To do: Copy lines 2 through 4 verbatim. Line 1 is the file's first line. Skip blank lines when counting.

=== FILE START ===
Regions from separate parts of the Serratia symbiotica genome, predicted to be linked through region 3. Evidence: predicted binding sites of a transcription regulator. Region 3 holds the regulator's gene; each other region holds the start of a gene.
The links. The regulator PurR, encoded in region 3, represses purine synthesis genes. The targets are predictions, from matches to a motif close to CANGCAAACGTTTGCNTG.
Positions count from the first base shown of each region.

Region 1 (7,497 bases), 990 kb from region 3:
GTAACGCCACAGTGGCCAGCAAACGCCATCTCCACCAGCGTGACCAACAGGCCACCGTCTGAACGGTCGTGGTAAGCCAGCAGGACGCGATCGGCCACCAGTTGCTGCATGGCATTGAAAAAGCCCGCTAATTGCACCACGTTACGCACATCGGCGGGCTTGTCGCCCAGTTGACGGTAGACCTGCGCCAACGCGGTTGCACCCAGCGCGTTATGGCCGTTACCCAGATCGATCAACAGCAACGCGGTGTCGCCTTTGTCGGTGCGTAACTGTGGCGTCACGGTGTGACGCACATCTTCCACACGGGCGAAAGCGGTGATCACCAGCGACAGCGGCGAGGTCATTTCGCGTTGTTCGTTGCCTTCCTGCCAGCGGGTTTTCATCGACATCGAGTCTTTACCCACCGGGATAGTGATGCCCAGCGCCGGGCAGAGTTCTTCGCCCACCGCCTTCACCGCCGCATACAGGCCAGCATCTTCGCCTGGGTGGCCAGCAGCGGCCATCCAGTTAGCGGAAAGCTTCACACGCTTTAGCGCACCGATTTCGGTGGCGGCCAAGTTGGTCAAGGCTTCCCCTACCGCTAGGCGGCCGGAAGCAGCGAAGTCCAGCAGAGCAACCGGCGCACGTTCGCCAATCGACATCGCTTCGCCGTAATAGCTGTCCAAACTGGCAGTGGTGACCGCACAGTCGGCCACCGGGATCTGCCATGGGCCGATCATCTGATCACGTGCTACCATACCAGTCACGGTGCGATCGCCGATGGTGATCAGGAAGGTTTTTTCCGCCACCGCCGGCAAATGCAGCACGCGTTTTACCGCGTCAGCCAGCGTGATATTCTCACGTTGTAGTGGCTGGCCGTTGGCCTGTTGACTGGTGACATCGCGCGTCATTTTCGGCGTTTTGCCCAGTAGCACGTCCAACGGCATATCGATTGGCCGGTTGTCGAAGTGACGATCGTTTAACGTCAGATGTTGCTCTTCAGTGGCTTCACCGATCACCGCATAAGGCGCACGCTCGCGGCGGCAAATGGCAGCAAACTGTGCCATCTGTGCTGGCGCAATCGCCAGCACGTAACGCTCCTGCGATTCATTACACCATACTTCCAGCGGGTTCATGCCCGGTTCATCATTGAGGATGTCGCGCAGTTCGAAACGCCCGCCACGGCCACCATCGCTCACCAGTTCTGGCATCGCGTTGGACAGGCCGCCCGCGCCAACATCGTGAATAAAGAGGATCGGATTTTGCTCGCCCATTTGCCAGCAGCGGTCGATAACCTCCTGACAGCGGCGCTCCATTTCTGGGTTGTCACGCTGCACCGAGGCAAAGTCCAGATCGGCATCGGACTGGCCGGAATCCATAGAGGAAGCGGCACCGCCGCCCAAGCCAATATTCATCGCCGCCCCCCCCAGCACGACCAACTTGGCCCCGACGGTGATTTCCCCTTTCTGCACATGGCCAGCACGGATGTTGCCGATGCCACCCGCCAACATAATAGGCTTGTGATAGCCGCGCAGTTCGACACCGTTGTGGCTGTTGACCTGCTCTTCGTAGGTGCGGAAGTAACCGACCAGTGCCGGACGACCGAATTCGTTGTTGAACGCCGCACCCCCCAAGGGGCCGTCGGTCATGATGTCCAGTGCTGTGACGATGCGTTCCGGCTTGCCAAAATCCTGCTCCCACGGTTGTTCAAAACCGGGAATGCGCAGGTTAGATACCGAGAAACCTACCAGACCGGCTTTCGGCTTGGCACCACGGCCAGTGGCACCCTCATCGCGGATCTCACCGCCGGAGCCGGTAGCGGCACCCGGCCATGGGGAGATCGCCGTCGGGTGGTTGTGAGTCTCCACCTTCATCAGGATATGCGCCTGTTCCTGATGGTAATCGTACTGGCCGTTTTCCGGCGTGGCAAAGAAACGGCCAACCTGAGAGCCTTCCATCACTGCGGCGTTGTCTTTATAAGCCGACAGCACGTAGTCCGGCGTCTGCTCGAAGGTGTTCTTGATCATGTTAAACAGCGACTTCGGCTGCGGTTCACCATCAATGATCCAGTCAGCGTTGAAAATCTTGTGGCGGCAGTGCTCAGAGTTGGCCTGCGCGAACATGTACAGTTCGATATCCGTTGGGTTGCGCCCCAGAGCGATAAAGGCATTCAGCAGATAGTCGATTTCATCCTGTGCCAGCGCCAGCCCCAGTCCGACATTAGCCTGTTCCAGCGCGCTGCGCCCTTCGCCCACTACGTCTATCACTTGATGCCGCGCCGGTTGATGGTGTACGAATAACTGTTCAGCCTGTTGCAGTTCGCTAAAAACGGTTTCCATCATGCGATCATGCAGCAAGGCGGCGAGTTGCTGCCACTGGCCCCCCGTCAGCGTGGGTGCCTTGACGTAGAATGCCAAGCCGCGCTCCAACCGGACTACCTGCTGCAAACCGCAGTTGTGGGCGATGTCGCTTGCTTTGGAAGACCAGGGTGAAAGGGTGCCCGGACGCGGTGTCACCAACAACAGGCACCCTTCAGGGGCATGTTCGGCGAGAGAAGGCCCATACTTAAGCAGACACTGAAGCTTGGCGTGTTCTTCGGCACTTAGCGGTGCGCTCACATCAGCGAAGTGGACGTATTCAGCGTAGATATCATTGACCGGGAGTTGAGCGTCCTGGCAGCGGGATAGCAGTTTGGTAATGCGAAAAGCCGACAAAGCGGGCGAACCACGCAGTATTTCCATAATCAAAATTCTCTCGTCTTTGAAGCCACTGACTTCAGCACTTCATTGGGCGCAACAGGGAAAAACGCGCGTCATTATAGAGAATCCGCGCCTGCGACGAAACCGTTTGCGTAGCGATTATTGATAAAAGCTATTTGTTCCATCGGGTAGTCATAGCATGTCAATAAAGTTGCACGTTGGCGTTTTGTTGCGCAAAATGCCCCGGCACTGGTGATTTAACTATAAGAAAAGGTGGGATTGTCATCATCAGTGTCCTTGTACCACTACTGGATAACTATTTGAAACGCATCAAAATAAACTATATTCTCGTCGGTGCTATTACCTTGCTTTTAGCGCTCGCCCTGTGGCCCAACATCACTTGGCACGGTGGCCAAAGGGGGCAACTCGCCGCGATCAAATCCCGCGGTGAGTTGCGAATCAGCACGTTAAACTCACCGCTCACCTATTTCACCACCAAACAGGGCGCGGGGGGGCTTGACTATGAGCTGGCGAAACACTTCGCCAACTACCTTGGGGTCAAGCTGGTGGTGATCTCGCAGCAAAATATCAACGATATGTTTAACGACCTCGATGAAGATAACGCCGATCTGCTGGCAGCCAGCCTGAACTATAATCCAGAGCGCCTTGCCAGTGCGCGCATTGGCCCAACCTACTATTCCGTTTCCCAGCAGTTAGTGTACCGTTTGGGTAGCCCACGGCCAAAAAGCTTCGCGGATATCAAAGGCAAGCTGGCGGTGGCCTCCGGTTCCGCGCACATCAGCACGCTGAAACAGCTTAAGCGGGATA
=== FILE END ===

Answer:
The links. The regulator PurR, encoded in region 3, represses purine synthesis genes. The targets are predictions, from matches to a motif close to CANGCAAACGTTTGCNTG.
Positions count from the first base shown of each region.

Region 1 (7,497 bases), 990 kb from region 3: